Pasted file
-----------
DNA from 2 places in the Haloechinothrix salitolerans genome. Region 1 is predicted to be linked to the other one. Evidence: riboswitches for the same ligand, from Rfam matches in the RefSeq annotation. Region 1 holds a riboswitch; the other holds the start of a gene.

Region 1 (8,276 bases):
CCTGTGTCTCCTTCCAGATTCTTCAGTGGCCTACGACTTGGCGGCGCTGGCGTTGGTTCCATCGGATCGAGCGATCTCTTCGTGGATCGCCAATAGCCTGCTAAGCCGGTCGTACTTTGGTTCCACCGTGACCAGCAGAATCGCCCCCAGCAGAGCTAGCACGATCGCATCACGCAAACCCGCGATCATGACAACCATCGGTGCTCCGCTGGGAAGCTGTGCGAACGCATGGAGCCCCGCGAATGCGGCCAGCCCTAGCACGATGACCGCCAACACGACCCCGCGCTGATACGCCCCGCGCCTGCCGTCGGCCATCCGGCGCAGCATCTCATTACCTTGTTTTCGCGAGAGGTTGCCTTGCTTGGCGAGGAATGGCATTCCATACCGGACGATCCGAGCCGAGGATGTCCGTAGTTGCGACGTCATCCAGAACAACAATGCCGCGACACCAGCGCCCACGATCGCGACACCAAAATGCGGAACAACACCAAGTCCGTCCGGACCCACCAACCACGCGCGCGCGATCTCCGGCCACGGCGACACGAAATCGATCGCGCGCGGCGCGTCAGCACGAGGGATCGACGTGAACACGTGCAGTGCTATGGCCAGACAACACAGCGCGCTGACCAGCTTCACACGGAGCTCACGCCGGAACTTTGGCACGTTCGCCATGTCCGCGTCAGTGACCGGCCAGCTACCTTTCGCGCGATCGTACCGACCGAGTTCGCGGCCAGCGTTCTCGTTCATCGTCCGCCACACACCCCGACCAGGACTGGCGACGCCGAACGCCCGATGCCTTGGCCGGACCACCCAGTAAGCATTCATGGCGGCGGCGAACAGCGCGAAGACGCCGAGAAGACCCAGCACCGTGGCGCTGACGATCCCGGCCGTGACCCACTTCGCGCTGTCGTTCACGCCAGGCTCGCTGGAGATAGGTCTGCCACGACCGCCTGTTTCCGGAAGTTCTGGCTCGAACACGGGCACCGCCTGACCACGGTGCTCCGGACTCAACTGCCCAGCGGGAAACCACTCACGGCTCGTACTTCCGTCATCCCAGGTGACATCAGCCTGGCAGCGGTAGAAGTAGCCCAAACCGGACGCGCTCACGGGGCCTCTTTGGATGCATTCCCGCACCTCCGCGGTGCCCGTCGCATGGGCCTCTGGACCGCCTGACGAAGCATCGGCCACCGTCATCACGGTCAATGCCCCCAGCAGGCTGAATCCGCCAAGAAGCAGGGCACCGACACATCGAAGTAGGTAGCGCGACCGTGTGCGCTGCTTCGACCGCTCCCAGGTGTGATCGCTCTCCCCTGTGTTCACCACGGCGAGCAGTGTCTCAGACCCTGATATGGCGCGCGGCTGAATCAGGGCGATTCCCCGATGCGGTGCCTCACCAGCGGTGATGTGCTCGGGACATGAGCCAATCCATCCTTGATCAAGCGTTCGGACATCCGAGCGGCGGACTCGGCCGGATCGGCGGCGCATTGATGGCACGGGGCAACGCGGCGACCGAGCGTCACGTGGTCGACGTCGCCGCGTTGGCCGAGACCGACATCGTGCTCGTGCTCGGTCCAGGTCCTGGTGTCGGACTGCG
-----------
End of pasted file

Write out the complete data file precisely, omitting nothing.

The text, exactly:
DNA from 2 places in the Haloechinothrix salitolerans genome. Region 1 is predicted to be linked to the other one. Evidence: riboswitches for the same ligand, from Rfam matches in the RefSeq annotation. Region 1 holds a riboswitch; the other holds the start of a gene.

Region 1 (8,276 bases):
CCTGTGTCTCCTTCCAGATTCTTCAGTGGCCTACGACTTGGCGGCGCTGGCGTTGGTTCCATCGGATCGAGCGATCTCTTCGTGGATCGCCAATAGCCTGCTAAGCCGGTCGTACTTTGGTTCCACCGTGACCAGCAGAATCGCCCCCAGCAGAGCTAGCACGATCGCATCACGCAAACCCGCGATCATGACAACCATCGGTGCTCCGCTGGGAAGCTGTGCGAACGCATGGAGCCCCGCGAATGCGGCCAGCCCTAGCACGATGACCGCCAACACGACCCCGCGCTGATACGCCCCGCGCCTGCCGTCGGCCATCCGGCGCAGCATCTCATTACCTTGTTTTCGCGAGAGGTTGCCTTGCTTGGCGAGGAATGGCATTCCATACCGGACGATCCGAGCCGAGGATGTCCGTAGTTGCGACGTCATCCAGAACAACAATGCCGCGACACCAGCGCCCACGATCGCGACACCAAAATGCGGAACAACACCAAGTCCGTCCGGACCCACCAACCACGCGCGCGCGATCTCCGGCCACGGCGACACGAAATCGATCGCGCGCGGCGCGTCAGCACGAGGGATCGACGTGAACACGTGCAGTGCTATGGCCAGACAACACAGCGCGCTGACCAGCTTCACACGGAGCTCACGCCGGAACTTTGGCACGTTCGCCATGTCCGCGTCAGTGACCGGCCAGCTACCTTTCGCGCGATCGTACCGACCGAGTTCGCGGCCAGCGTTCTCGTTCATCGTCCGCCACACACCCCGACCAGGACTGGCGACGCCGAACGCCCGATGCCTTGGCCGGACCACCCAGTAAGCATTCATGGCGGCGGCGAACAGCGCGAAGACGCCGAGAAGACCCAGCACCGTGGCGCTGACGATCCCGGCCGTGACCCACTTCGCGCTGTCGTTCACGCCAGGCTCGCTGGAGATAGGTCTGCCACGACCGCCTGTTTCCGGAAGTTCTGGCTCGAACACGGGCACCGCCTGACCACGGTGCTCCGGACTCAACTGCCCAGCGGGAAACCACTCACGGCTCGTACTTCCGTCATCCCAGGTGACATCAGCCTGGCAGCGGTAGAAGTAGCCCAAACCGGACGCGCTCACGGGGCCTCTTTGGATGCATTCCCGCACCTCCGCGGTGCCCGTCGCATGGGCCTCTGGACCGCCTGACGAAGCATCGGCCACCGTCATCACGGTCAATGCCCCCAGCAGGCTGAATCCGCCAAGAAGCAGGGCACCGACACATCGAAGTAGGTAGCGCGACCGTGTGCGCTGCTTCGACCGCTCCCAGGTGTGATCGCTCTCCCCTGTGTTCACCACGGCGAGCAGTGTCTCAGACCCTGATATGGCGCGCGGCTGAATCAGGGCGATTCCCCGATGCGGTGCCTCACCAGCGGTGATGTGCTCGGGACATGAGCCAATCCATCCTTGATCAAGCGTTCGGACATCCGAGCGGCGGACTCGGCCGGATCGGCGGCGCATTGATGGCACGGGGCAACGCGGCGACCGAGCGTCACGTGGTCGACGTCGCCGCGTTGGCCGAGACCGACATCGTGCTCGTGCTCGGTCCAGGTCCTGGTGTCGGACTGCG